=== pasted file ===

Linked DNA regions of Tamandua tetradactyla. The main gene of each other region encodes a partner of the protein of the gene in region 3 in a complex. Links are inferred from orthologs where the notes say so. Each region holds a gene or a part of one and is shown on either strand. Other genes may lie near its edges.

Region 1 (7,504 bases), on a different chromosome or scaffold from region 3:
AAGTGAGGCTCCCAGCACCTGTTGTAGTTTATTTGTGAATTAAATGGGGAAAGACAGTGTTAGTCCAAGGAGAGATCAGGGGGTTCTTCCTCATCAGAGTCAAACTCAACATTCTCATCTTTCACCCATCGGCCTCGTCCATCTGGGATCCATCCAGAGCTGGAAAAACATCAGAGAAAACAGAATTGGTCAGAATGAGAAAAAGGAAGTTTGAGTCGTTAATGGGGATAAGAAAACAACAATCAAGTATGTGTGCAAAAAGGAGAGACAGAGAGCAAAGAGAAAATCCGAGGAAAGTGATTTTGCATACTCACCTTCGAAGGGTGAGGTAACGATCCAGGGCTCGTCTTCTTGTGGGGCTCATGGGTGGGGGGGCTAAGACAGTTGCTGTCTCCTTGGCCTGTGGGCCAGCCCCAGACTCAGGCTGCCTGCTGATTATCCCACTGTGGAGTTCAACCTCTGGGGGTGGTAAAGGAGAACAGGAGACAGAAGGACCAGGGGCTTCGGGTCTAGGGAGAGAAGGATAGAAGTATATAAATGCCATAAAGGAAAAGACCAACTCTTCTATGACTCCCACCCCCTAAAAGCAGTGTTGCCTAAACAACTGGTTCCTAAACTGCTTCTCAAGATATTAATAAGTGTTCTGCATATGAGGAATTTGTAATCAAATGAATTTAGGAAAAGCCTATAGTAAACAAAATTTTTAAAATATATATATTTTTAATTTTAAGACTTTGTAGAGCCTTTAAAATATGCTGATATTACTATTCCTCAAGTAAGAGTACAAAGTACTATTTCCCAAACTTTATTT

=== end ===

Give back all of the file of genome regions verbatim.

Linked DNA regions of Tamandua tetradactyla. The main gene of each other region encodes a partner of the protein of the gene in region 3 in a complex. Links are inferred from orthologs where the notes say so. Each region holds a gene or a part of one and is shown on either strand. Other genes may lie near its edges.

Region 1 (7,504 bases), on a different chromosome or scaffold from region 3:
AAGTGAGGCTCCCAGCACCTGTTGTAGTTTATTTGTGAATTAAATGGGGAAAGACAGTGTTAGTCCAAGGAGAGATCAGGGGGTTCTTCCTCATCAGAGTCAAACTCAACATTCTCATCTTTCACCCATCGGCCTCGTCCATCTGGGATCCATCCAGAGCTGGAAAAACATCAGAGAAAACAGAATTGGTCAGAATGAGAAAAAGGAAGTTTGAGTCGTTAATGGGGATAAGAAAACAACAATCAAGTATGTGTGCAAAAAGGAGAGACAGAGAGCAAAGAGAAAATCCGAGGAAAGTGATTTTGCATACTCACCTTCGAAGGGTGAGGTAACGATCCAGGGCTCGTCTTCTTGTGGGGCTCATGGGTGGGGGGGCTAAGACAGTTGCTGTCTCCTTGGCCTGTGGGCCAGCCCCAGACTCAGGCTGCCTGCTGATTATCCCACTGTGGAGTTCAACCTCTGGGGGTGGTAAAGGAGAACAGGAGACAGAAGGACCAGGGGCTTCGGGTCTAGGGAGAGAAGGATAGAAGTATATAAATGCCATAAAGGAAAAGACCAACTCTTCTATGACTCCCACCCCCTAAAAGCAGTGTTGCCTAAACAACTGGTTCCTAAACTGCTTCTCAAGATATTAATAAGTGTTCTGCATATGAGGAATTTGTAATCAAATGAATTTAGGAAAAGCCTATAGTAAACAAAATTTTTAAAATATATATATTTTTAATTTTAAGACTTTGTAGAGCCTTTAAAATATGCTGATATTACTATTCCTCAAGTAAGAGTACAAAGTACTATTTCCCAAACTTTATTT